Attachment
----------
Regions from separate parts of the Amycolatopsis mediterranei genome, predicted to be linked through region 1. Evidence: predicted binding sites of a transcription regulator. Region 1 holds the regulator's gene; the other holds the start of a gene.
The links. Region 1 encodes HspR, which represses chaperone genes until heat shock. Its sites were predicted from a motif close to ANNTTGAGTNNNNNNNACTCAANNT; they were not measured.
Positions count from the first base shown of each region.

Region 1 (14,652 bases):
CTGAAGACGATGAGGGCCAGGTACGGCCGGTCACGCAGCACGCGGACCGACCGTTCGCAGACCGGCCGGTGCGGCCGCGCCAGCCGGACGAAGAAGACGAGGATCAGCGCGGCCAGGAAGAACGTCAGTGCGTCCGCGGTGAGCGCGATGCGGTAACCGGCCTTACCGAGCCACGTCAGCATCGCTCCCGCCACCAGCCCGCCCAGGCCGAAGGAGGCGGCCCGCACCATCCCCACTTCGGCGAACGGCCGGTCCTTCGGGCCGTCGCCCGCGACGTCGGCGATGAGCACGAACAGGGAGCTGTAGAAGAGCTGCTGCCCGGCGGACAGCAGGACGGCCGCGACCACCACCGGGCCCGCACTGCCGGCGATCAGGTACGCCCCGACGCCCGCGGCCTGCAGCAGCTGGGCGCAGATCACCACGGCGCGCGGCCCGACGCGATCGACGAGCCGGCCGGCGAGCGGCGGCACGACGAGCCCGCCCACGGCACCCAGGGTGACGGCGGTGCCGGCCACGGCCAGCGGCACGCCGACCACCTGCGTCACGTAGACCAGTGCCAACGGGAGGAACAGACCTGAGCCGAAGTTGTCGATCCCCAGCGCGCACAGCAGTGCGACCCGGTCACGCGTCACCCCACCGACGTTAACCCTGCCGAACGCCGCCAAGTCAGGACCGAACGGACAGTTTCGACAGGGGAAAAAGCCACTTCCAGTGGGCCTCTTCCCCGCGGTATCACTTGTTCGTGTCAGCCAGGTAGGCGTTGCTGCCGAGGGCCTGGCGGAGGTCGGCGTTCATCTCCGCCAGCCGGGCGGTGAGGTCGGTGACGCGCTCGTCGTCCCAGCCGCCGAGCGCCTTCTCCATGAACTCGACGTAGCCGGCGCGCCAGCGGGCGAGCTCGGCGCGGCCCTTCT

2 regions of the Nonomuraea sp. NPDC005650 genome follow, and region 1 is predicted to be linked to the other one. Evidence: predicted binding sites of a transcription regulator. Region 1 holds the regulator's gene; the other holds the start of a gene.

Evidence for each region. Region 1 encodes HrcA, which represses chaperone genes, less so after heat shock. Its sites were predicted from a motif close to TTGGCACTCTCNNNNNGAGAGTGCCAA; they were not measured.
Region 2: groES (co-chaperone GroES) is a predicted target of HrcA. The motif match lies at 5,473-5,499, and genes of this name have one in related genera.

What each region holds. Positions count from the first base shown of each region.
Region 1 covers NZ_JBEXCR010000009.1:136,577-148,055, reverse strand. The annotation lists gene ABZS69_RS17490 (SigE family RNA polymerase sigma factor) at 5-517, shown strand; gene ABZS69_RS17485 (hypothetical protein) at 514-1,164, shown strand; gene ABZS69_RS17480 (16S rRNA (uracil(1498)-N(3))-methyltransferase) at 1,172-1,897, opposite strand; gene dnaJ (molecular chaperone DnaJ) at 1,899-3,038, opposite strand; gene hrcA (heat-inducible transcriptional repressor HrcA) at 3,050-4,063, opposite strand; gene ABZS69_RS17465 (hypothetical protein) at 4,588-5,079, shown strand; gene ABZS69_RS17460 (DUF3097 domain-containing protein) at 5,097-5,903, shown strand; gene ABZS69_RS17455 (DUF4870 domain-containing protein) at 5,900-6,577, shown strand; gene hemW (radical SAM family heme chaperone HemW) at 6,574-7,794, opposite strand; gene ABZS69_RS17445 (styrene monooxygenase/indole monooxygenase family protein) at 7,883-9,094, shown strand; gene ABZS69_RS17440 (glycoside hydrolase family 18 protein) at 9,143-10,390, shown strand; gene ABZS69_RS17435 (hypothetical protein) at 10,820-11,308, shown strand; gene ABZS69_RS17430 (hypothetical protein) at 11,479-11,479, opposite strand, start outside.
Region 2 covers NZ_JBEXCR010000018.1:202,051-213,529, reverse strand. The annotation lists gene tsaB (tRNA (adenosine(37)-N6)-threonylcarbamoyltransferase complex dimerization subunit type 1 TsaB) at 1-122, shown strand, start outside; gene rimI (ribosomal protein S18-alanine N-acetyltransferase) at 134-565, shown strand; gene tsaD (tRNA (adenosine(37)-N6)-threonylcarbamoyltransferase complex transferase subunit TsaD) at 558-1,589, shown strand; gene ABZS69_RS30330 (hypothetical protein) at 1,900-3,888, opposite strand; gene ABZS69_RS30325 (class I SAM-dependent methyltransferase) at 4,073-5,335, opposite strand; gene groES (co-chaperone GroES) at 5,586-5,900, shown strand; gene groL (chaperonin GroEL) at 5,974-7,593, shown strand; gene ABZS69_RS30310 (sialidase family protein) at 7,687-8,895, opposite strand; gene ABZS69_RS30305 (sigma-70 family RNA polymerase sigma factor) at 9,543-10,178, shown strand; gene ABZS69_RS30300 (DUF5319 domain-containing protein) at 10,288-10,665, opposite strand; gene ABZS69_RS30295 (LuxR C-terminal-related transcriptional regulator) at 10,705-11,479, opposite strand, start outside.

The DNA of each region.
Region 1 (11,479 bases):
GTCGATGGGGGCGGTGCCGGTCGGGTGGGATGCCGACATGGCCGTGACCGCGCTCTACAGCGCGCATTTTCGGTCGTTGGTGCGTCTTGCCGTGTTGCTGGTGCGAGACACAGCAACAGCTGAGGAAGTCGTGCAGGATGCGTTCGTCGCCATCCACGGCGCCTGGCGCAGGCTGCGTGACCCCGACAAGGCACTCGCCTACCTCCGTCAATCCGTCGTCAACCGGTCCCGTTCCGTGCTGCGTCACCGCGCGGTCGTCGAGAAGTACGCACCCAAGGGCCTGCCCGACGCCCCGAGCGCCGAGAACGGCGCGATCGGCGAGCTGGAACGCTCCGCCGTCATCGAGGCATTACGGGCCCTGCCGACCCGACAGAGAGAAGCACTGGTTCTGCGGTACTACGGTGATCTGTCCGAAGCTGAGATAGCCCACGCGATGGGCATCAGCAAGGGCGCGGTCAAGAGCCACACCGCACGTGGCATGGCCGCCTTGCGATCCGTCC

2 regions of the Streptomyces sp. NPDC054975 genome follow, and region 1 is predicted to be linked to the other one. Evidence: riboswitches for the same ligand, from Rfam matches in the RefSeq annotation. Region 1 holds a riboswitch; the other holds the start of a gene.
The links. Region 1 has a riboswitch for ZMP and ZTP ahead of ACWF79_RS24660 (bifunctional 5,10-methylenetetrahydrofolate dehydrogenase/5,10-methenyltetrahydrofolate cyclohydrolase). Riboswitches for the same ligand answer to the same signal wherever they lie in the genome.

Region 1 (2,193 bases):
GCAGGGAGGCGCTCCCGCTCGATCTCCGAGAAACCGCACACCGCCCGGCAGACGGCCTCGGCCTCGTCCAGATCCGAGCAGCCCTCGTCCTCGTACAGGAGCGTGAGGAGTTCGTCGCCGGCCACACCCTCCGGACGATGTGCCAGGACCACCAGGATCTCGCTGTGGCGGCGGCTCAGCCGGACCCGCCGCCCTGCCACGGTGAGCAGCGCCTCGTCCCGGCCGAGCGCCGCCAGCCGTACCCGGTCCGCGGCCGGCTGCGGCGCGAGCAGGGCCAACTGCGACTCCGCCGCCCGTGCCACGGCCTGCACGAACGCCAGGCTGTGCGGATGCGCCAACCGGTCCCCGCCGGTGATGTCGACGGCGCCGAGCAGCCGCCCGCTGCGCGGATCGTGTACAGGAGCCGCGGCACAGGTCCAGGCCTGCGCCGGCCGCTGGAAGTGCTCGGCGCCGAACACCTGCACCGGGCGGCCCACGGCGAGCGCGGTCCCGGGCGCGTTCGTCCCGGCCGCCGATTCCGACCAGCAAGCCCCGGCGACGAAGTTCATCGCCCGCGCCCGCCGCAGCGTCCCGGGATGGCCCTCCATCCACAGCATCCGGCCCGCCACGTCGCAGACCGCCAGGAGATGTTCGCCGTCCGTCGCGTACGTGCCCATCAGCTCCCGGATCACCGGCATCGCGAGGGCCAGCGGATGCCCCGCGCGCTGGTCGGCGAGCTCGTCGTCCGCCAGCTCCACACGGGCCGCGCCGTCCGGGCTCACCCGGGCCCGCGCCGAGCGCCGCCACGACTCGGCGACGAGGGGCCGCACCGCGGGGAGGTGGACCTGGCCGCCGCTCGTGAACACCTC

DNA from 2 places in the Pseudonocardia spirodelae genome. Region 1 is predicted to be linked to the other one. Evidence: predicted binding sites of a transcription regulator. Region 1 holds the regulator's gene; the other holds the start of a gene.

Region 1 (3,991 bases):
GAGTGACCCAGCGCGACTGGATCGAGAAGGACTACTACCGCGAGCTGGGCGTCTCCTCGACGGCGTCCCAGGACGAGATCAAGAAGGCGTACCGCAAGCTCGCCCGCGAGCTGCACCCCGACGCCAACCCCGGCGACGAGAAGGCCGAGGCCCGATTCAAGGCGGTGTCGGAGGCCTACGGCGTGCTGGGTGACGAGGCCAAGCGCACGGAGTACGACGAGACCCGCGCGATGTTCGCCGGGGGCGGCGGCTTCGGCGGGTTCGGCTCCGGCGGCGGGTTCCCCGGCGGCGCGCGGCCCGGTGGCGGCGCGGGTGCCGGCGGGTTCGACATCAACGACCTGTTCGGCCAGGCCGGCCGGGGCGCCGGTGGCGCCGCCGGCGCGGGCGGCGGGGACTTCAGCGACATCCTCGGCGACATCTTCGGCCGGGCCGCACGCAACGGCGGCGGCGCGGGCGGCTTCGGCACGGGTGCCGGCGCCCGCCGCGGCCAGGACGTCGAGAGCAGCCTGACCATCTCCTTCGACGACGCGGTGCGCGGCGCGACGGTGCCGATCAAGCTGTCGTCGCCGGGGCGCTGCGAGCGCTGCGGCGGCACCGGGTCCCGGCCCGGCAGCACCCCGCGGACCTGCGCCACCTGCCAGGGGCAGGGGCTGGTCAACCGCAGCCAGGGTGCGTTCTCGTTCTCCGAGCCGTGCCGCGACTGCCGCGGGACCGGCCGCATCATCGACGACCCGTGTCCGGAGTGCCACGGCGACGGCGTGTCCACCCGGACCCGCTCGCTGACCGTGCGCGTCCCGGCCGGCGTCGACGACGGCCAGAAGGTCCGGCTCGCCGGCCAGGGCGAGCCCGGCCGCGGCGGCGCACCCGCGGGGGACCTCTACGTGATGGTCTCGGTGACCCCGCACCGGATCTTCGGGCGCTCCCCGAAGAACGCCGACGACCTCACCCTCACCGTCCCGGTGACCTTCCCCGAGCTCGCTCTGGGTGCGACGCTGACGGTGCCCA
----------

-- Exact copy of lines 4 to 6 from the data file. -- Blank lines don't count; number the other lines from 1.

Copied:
Region 1 (14,652 bases):
CTGAAGACGATGAGGGCCAGGTACGGCCGGTCACGCAGCACGCGGACCGACCGTTCGCAGACCGGCCGGTGCGGCCGCGCCAGCCGGACGAAGAAGACGAGGATCAGCGCGGCCAGGAAGAACGTCAGTGCGTCCGCGGTGAGCGCGATGCGGTAACCGGCCTTACCGAGCCACGTCAGCATCGCTCCCGCCACCAGCCCGCCCAGGCCGAAGGAGGCGGCCCGCACCATCCCCACTTCGGCGAACGGCCGGTCCTTCGGGCCGTCGCCCGCGACGTCGGCGATGAGCACGAACAGGGAGCTGTAGAAGAGCTGCTGCCCGGCGGACAGCAGGACGGCCGCGACCACCACCGGGCCCGCACTGCCGGCGATCAGGTACGCCCCGACGCCCGCGGCCTGCAGCAGCTGGGCGCAGATCACCACGGCGCGCGGCCCGACGCGATCGACGAGCCGGCCGGCGAGCGGCGGCACGACGAGCCCGCCCACGGCACCCAGGGTGACGGCGGTGCCGGCCACGGCCAGCGGCACGCCGACCACCTGCGTCACGTAGACCAGTGCCAACGGGAGGAACAGACCTGAGCCGAAGTTGTCGATCCCCAGCGCGCACAGCAGTGCGACCCGGTCACGCGTCACCCCACCGACGTTAACCCTGCCGAACGCCGCCAAGTCAGGACCGAACGGACAGTTTCGACAGGGGAAAAAGCCACTTCCAGTGGGCCTCTTCCCCGCGGTATCACTTGTTCGTGTCAGCCAGGTAGGCGTTGCTGCCGAGGGCCTGGCGGAGGTCGGCGTTCATCTCCGCCAGCCGGGCGGTGAGGTCGGTGACGCGCTCGTCGTCCCAGCCGCCGAGCGCCTTCTCCATGAACTCGACGTAGCCGGCGCGCCAGCGGGCGAGCTCGGCGCGGCCCTTCT

2 regions of the Nonomuraea sp. NPDC005650 genome follow, and region 1 is predicted to be linked to the other one. Evidence: predicted binding sites of a transcription regulator. Region 1 holds the regulator's gene; the other holds the start of a gene.